Speaker Technology Primer
Like everything else in audio, there are so-called open-baffle designs that effectively defy this box speaker "convention." Some even use conventional woofers, but most employ large, thin, electrostatically- or dynamically-driven diaphragms. Our discussion here, however, will be limited to conventional driver-in-a-box designs.
Speakers can be divided into categories relating to their physical design. That's the way you'll first experience them, and determines to a large extent if they will fit into your life and home. That's how we list them here.
These speakers are generally designed to produce the widest frequency response and highest output. At their best, they can extend to be deepest bass, though not always with the same high-level bass capabilities as a dedicated subwoofer. They can also accommodate multiple drive units, such as one or more woofers, a midrange, and a tweeter.
But it generally costs money to do all of these things well. The woofers tend to be large (or multiple, smaller woofers are used—a popular configuration today). More drivers require a more complex crossover. And a bigger cabinet ups the built cost considerably, not to mention the added shipping expense.
Yes, there are relatively economical floorstanding speakers that perform well. If you're shopping in a more bank account friendly price range, say, at or under $1,500/pair, you'll want to consider those. They often take up little more floor space than a compact speaker on a stand.
Many of today's more affordable floorstanding speakers, however, do not quite fit into the "bigger, deeper, and louder" category. These models are sometimes referred to as "Lifestyle" designs and are usually characterized by tall, very slender cabinets, often formed of metal (usually aluminum). They invariably need to be combined with a good subwoofer for full range operation. While these speakers can sound good, the laws of physics make that happy outcome more elusive than in a floorstanding design in a conventional box.
Compact speakers have long been the most popular style. They range in price from Wal-Mart cheap to "I can't believe they cost that much." Up to a point, as with all things, you get what you pay for, but beyond that point it's every speaker for itself.
While there are "large" compact speakers, most of them tend to be 1-2 feet in their maximum dimension. They are usually (but not always) two-way designs with one or two woofer-midrange driver(s) and a single tweeter.
Compact speakers are often referred to as "bookshelf" models. But that designation is somewhat misleading since most serious "bookshelf" speakers were not designed to be used in a bookshelf at all! Instead, they work best when placed upright on good (sometimes costly) stands and located a couple of feet or more away from any nearby walls—including the wall behind them.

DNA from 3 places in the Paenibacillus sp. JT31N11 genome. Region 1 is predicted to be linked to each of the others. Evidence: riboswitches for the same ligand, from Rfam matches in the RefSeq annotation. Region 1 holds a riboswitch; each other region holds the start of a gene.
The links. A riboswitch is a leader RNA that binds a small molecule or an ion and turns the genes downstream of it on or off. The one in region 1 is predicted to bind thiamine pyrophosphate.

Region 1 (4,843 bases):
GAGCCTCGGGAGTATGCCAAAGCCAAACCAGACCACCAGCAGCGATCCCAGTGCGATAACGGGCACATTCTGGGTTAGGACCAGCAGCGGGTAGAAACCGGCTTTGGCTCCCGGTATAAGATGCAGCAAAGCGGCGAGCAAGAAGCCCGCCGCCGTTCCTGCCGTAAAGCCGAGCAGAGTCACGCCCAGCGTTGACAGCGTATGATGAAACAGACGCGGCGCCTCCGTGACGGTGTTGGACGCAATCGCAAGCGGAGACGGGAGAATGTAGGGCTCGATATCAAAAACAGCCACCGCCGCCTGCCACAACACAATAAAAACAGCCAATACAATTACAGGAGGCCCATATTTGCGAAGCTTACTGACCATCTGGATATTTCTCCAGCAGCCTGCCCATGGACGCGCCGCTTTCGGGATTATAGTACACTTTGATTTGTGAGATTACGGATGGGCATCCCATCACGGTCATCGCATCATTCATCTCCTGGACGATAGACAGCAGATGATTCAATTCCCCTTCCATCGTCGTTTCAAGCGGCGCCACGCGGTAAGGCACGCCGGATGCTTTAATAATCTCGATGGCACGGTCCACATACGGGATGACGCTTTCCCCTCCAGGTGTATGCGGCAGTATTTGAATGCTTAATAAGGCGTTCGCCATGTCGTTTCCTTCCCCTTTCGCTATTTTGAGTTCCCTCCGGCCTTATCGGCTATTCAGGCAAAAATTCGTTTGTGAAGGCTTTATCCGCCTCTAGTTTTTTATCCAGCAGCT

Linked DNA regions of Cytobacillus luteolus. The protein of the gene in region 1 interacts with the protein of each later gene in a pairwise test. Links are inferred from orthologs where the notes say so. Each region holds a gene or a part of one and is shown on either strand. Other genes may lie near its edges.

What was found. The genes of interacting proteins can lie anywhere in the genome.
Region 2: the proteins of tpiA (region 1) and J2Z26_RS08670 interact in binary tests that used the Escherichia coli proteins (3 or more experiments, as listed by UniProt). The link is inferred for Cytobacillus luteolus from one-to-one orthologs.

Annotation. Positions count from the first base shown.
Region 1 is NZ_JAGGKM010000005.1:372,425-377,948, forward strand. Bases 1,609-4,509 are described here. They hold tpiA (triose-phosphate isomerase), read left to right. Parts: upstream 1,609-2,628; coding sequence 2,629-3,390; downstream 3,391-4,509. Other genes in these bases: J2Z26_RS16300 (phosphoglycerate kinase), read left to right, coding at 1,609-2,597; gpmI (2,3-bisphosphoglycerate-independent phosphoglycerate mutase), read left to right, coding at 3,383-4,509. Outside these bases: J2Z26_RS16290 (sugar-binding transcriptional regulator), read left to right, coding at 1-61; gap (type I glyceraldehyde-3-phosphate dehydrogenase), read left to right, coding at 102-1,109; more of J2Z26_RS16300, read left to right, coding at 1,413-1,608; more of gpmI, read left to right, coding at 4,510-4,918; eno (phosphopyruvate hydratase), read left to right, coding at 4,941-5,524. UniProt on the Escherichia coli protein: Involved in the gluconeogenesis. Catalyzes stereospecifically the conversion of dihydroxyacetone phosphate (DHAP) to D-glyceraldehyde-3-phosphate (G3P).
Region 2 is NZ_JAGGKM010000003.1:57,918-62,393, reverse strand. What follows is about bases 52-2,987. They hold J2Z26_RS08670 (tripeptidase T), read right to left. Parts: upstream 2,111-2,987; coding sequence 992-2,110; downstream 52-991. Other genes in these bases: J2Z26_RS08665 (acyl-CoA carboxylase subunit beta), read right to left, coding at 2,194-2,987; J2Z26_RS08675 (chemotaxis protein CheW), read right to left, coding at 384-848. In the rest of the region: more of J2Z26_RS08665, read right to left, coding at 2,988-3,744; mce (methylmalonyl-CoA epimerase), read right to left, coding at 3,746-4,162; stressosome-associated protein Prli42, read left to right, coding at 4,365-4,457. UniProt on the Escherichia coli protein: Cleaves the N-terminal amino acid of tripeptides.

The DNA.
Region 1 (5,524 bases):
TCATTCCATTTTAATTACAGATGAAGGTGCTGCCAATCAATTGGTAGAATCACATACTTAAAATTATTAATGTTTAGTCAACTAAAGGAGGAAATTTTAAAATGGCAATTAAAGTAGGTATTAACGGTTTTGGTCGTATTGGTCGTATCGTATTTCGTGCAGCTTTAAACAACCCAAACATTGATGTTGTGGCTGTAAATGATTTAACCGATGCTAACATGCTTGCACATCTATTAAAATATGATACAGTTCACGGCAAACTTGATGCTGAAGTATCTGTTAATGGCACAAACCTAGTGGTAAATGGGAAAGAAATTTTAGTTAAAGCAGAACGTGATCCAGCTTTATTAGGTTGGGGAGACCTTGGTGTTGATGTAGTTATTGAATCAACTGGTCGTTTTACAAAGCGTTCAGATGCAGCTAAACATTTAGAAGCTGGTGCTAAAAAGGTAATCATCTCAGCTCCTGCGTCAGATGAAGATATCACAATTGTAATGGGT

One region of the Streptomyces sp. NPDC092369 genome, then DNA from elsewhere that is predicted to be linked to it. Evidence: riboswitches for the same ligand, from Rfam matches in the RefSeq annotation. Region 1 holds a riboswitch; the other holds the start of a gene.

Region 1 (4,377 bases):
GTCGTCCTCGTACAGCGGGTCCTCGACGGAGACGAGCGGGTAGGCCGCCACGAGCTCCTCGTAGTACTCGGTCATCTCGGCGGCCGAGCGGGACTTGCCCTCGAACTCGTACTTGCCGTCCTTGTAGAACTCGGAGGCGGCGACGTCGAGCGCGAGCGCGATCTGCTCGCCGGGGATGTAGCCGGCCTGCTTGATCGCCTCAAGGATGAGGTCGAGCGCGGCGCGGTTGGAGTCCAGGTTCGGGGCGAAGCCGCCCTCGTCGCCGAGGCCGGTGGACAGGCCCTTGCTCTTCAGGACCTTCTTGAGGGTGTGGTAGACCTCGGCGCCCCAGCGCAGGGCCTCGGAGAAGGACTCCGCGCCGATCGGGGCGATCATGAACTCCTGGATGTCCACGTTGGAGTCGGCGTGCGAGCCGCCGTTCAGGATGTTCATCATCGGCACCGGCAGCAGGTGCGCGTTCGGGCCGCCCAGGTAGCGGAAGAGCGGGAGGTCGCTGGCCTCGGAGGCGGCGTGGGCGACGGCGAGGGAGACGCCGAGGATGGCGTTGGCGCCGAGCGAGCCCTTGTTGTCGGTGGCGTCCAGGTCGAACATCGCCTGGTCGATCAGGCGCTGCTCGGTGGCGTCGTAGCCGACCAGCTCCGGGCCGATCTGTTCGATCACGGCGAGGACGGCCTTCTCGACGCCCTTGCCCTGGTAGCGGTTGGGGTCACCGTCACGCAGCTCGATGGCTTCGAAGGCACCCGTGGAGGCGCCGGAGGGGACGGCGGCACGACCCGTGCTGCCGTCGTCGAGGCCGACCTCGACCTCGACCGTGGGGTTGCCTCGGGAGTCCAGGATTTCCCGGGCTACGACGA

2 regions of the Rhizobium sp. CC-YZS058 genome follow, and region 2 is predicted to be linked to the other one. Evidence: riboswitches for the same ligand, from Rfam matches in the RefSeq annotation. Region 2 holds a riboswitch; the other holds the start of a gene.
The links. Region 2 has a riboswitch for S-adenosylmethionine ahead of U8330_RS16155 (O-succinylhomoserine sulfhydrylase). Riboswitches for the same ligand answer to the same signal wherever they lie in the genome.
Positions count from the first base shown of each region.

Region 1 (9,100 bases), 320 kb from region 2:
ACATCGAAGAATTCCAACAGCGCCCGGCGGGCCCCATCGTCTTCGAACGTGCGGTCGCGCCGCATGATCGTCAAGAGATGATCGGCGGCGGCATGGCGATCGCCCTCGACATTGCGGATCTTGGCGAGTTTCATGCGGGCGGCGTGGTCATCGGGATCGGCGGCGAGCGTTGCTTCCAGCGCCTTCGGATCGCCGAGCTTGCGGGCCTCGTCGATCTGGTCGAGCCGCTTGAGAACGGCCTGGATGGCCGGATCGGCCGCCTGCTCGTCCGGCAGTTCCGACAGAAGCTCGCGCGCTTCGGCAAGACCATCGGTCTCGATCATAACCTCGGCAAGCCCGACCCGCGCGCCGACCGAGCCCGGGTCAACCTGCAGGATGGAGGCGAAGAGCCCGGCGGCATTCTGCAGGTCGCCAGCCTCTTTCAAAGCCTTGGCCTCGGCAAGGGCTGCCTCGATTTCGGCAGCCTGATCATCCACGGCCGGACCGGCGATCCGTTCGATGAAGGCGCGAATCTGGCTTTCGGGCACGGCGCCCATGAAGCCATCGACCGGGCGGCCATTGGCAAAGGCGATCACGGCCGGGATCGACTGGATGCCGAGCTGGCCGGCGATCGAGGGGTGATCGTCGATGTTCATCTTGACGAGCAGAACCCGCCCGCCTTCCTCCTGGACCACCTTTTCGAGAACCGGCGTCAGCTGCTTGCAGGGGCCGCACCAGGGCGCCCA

Incidentally, the away-from-the-wall recommendation will help you get the best sound from most freestanding speakers of any description.
While good compact speakers are a fine choice for home theater, you'll need to combine them with a good subwoofer if you plan on anything other than classic films and romantic comedies in your home theater diet.
In-wall speakers can be as simple as a basic two-way design or as complex—and expensive—as the largest floorstanding models.
Mounting speakers in the wall offers definite space-saving advantages. Decorators love them. The best of the breed can sound very good—high-end, even. But in general it's safe to say that in-wall speakers, while far better today than their early counterparts of just a few years ago, are still sonically compromised compared to the best floorstanders and bookshelf designs.
Why? Primarily because of things beyond a speaker designer's control. The space available in the wall cavity is seldom suitable for proper loading of the woofer. The cavity can also add coloration. Then there's the wall itself, which was never designed with the sort of vibration resistance common to good speaker cabinets.
Some in-wall designs include a shallow, sealed box behind the drivers, loading the speaker into that space rather than into a wall cavity of unknown size. That's a worthwhile feature to look for, but the depth of the box is still limited to the depth of a 2x4 wall stud and the width of typical stud spacing.
Many audiophiles also feel that mounting drivers flush with a wall can compromise the subjective depth of the soundstage in-wall speakers can generate. Though there is undoubtedly a psychoacoustic component to this (your mind fights the idea of images coming from behind the front wall), some of it appears to be real.
But there's no denying the convenience of in-walls. And they can be a practical choice for surrounds. Just make sure that if you use in-walls on the sides and/or in the back, and freestanding speakers up front, the combination is a good acoustic match.
As for on-walls, you see them all the time these days in advertising photos, surrounding a trendy on-wall flat panel television. Many on-walls fall into the same "Lifestyle" category as the slender, metal-clad floorstanding speakers mentioned earlier. And mounted, as they are, close to a wall, on-wall speakers share some of the wall-proximity problems of in-walls, together with limited internal volume. On-walls (and, usually, in-walls too) must be combined with a good subwoofer to produce a system capable of producing respectable bass.
And if you choose either in-walls or on-walls, hire a competent installer. While you might be able to do it yourself, there's also a good chance you'll end up with ugly holes in the wall that are the wrong size, or in the wrong place, for the speakers you just bought. Not to mention the chances of hitting a hidden mother lode—a water pipe or electrical conduit!